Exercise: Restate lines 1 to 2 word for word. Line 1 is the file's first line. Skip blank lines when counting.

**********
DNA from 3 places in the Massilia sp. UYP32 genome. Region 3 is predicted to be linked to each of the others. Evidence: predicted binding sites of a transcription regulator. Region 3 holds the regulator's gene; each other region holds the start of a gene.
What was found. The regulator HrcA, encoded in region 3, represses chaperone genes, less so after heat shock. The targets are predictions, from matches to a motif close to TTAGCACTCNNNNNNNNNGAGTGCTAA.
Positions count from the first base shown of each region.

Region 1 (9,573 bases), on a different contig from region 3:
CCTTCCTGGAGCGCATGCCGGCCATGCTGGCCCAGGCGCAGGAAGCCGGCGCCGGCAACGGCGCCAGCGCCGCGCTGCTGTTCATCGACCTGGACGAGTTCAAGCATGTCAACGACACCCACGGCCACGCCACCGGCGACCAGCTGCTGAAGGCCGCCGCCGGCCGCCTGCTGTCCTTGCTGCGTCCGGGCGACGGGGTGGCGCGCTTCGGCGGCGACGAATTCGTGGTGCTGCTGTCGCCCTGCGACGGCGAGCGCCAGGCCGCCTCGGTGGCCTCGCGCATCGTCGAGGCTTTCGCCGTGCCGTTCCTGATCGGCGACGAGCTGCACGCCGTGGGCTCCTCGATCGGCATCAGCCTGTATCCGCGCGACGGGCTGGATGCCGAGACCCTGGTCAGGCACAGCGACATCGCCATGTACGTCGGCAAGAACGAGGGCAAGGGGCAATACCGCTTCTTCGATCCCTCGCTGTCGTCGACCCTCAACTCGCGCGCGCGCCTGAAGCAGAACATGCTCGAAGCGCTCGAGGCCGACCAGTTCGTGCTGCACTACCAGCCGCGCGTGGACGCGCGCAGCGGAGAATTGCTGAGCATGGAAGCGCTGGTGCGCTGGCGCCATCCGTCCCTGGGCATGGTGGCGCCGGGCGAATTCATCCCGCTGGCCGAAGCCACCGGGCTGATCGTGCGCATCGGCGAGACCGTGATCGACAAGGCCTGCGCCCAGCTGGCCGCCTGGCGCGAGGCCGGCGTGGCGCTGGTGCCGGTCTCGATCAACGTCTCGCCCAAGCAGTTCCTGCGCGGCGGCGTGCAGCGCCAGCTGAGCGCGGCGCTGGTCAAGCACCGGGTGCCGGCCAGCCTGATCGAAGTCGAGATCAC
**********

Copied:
DNA from 3 places in the Massilia sp. UYP32 genome. Region 3 is predicted to be linked to each of the others. Evidence: predicted binding sites of a transcription regulator. Region 3 holds the regulator's gene; each other region holds the start of a gene.
What was found. The regulator HrcA, encoded in region 3, represses chaperone genes, less so after heat shock. The targets are predictions, from matches to a motif close to TTAGCACTCNNNNNNNNNGAGTGCTAA.